In August and October 2013, I travelled to Iceland and Finland as part of my Ph.D. dissertation research on Bayesian stock assessment methods and the integration of aboriginal and local knowledge into fisheries stock assessment and management. The trips were funded by the Canadian Fisheries Research Network (CFRN) through a Strategic Network Enhancement Initiative (SNEI) grant from the Natural Sciences and Engineering Research Council of Canada (NSERC). The objective of these international visits was to meet with some of the research groups and individuals in Iceland and Finland who are focused on stakeholder engagement and stock assessment, and particularly in the case of the Fisheries and Environmental Management (FEM) Group at the University of Helsinki, are using Bayesian methods to implement ecologically realistic and highly interdisciplinary stock assessments and fisheries management planning



I was fortunate that my one week visit to Iceland coincided with the summer vacation of fellow CFRN and Guelph node PhD candidate Davíð Gíslason who was in the middle of a 3 week visit to his Icelandic homeland with his son Dúi Davíðsson when I arrived at Keflavik on August 19th. After a much needed visit to the local sundlaugar (swimming pool/spa) to get the full Icelandic geothermal hot tub and steam room experience, we consumed several pylsa (delicious Icelandic hotdogs) at Bæjarins Beztu near Reykjavík harbour. This humble hot dog shack is probably Iceland’s most famous restaurant. They take pride in a picture of U.S. President Bill Clinton scarfing down a pylsa beside the stand – mustard only – it’s called a “Clinton” if you want to order one. 

It was a great way to shed some of the jet lag before we drove 5 hours north to Skagafjörður and nearby Hólar University College where I was to meet with Dr. Skúli Skúlason former Rector of Hólar and Dr. Sigurður S. Snorrason, Head of the Faculty of Life and Environmental Sciences, University of Iceland.  



On the way to Hólar we stopped at the fishing village of Sauðárkrókur where Davíð showed me the cod head drying racks. Here, what appear to be millions of cod heads are strung, about 8-10 at a time, by short sections of polypropylene rope and hung from these racks which seem to extend for many 100s of meters along the shoreline. These open air dried cod heads are shipped to Nigeria where they are sold in local markets as an inexpensive source of protein for the making of fish head soup. I wonder if Canada ever shipped dried cod heads to Africa in the days before the moratorium.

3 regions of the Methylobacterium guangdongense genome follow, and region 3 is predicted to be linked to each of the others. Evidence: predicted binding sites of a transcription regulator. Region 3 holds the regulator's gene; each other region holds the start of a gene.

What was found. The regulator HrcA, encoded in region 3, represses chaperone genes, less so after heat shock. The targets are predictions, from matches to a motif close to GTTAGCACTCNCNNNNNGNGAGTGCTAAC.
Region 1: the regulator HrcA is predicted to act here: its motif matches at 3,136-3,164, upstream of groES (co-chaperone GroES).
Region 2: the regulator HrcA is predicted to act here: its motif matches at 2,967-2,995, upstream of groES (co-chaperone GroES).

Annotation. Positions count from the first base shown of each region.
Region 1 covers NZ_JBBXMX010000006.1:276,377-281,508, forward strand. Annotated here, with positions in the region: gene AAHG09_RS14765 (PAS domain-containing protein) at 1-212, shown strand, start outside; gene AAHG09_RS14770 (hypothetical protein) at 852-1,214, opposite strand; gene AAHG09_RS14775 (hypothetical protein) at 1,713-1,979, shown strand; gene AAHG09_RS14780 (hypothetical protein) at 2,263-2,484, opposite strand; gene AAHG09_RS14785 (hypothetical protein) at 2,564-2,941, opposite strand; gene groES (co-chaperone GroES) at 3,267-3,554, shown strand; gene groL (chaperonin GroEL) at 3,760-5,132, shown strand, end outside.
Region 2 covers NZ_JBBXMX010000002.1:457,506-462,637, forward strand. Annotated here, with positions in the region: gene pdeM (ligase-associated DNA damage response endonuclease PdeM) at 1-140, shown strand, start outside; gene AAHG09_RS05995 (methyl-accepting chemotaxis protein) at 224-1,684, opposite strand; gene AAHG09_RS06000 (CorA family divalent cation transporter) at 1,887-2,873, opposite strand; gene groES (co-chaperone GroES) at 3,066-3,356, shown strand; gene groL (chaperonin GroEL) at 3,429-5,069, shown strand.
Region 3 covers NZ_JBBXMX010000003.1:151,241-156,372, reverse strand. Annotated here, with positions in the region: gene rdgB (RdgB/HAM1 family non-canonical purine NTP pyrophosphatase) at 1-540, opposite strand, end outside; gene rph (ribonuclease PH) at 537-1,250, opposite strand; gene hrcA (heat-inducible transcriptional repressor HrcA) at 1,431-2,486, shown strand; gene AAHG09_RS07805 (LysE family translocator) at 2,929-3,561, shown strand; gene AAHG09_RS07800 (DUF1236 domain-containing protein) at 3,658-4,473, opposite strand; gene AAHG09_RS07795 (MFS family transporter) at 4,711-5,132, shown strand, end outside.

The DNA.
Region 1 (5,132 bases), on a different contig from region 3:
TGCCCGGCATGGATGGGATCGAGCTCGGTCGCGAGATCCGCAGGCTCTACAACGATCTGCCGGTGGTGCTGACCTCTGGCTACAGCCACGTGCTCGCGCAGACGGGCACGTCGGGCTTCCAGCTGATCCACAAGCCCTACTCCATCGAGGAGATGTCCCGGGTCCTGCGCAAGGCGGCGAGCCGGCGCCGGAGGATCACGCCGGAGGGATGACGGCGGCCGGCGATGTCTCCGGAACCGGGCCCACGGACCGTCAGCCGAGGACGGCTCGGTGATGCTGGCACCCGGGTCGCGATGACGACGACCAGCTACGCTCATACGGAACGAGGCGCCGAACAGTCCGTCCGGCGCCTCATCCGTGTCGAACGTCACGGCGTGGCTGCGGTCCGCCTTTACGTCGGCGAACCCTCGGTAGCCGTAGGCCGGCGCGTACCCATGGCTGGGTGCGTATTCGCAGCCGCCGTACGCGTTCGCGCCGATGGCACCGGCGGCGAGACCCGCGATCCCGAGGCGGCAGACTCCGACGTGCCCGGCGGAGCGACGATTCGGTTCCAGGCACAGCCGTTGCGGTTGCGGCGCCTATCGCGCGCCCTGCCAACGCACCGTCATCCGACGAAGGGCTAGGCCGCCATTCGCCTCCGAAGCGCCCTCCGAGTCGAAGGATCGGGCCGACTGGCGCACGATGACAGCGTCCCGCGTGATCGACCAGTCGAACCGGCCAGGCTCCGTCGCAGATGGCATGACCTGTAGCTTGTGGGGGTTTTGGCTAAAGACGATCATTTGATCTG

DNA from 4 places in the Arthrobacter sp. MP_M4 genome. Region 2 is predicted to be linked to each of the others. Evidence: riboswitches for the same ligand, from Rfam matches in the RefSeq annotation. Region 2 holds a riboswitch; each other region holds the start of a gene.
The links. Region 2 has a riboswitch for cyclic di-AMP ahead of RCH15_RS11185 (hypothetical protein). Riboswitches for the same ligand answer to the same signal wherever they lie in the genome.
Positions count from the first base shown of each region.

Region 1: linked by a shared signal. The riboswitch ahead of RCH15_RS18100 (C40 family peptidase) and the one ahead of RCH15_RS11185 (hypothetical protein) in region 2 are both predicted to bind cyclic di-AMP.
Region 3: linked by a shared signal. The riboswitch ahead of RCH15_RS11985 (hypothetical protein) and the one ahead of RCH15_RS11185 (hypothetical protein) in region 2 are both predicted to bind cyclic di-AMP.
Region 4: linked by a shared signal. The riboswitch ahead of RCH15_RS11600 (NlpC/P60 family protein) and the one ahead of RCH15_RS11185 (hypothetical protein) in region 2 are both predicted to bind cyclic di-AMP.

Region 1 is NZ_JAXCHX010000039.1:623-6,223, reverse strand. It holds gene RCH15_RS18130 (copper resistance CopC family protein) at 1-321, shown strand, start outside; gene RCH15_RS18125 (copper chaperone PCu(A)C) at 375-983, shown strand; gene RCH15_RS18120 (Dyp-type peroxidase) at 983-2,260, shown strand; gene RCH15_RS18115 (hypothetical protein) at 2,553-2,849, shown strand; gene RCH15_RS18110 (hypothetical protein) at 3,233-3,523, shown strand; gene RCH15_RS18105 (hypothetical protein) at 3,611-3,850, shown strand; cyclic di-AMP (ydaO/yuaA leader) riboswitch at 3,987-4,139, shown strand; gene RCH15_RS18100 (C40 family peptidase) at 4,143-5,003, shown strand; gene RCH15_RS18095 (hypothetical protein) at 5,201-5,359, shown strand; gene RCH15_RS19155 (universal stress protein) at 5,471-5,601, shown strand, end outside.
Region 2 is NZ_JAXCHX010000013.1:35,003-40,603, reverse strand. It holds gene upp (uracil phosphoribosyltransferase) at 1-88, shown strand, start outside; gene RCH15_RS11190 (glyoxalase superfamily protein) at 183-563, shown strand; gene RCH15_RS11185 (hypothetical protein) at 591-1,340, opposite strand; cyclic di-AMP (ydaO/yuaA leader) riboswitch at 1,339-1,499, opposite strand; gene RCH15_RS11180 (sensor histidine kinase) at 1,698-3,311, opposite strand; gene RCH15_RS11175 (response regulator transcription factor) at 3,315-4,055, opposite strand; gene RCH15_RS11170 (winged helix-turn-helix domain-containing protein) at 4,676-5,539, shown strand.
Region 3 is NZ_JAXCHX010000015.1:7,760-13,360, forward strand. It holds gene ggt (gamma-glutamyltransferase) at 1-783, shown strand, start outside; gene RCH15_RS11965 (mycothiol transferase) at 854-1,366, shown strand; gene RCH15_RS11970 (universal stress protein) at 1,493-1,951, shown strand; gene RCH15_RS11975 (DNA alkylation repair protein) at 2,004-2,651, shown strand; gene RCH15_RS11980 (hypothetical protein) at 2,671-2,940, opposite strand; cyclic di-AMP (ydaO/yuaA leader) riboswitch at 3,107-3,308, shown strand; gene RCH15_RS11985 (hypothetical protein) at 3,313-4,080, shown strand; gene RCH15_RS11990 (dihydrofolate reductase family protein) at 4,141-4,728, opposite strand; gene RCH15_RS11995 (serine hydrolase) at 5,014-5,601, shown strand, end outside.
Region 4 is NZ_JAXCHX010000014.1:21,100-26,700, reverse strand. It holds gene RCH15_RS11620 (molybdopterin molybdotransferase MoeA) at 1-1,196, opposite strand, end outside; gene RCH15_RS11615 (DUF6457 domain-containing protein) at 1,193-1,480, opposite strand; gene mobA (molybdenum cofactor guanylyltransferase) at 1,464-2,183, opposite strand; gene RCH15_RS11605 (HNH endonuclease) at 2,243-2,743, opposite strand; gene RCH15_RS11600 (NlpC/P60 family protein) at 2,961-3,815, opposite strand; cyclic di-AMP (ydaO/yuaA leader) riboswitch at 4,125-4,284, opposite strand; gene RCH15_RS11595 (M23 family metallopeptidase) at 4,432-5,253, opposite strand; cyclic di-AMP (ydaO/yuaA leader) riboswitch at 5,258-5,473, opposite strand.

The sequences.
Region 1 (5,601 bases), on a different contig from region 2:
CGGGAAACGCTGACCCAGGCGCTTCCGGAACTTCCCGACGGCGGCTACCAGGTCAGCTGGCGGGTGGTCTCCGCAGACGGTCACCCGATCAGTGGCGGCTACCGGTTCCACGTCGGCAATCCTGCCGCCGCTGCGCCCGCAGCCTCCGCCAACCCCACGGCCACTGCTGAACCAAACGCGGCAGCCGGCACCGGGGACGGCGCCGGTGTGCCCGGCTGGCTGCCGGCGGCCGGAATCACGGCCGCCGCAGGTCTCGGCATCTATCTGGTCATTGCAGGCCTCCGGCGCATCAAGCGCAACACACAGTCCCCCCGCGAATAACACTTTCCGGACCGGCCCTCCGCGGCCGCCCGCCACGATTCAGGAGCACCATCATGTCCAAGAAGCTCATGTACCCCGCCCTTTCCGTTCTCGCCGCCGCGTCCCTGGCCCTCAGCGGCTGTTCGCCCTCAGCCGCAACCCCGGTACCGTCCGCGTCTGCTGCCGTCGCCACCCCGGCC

Cod heads being dried outside in the traditional way. 

Photo Davíð Gíslason


Hólar, a remarkably beautiful, historically significant and highly collegial place, is situated in the narrow but stunning valley of the Hjaltadalsá River. Since 1106, Hólar has been the seat of Bishops (initially Catholic – the last one was beheaded, later Protestant) and administrative center in northern Iceland. The aquaculture program at Hólar University College is the Icelandic center for Arctic charr research and experimental breeding, and also produces embryos for the charr farming industry. I had a number of excellent discussions with both Skúli and Siggi about my thesis research and on-going ecological research at Hólar and University of Iceland. 


Skúli recently facilitated a stakeholder engaged process to review the management of the Icelandic commercial fishing industry and we were able to compare notes and have a good discussion about our experiences with high stakes, conflict-ridden fisheries decision problems and processes, and some implications for my research on incorporating structured decision aiding and stakeholder ecological knowledge into stock assessments. Skúli also provided an introduction and site visit to the Hólar-associated Verið Science Park and research facilities in nearby Sauðárkrókur where we met a group of international researchers who are collaborating to investigate the roles of ecology, genetics and development in generating diversity among fishes. 

Hjaltadalsá River with view of Hólar University College down the valley. Photo Davíð Gíslason

Dr. Skúli Skúlason (centre), his partner Sólrún Harðardóttir (right) and CFRN student Davíð Gíslason and son Dúi Davíðsson (left) at Hólar. Photo Kevin Reid.  

Kevin Reid (left), Dúi Davíðsson (centre) and Dr. Skúli Skúlason (right) standing in front of Nýjibær (a traditional sod farmhouse) at Hólar. Photo Davíð Gíslason

Discussing Arctic charr production with Friðrik Steinsson, Production Manager at the Hólalax fish farm near Hólar.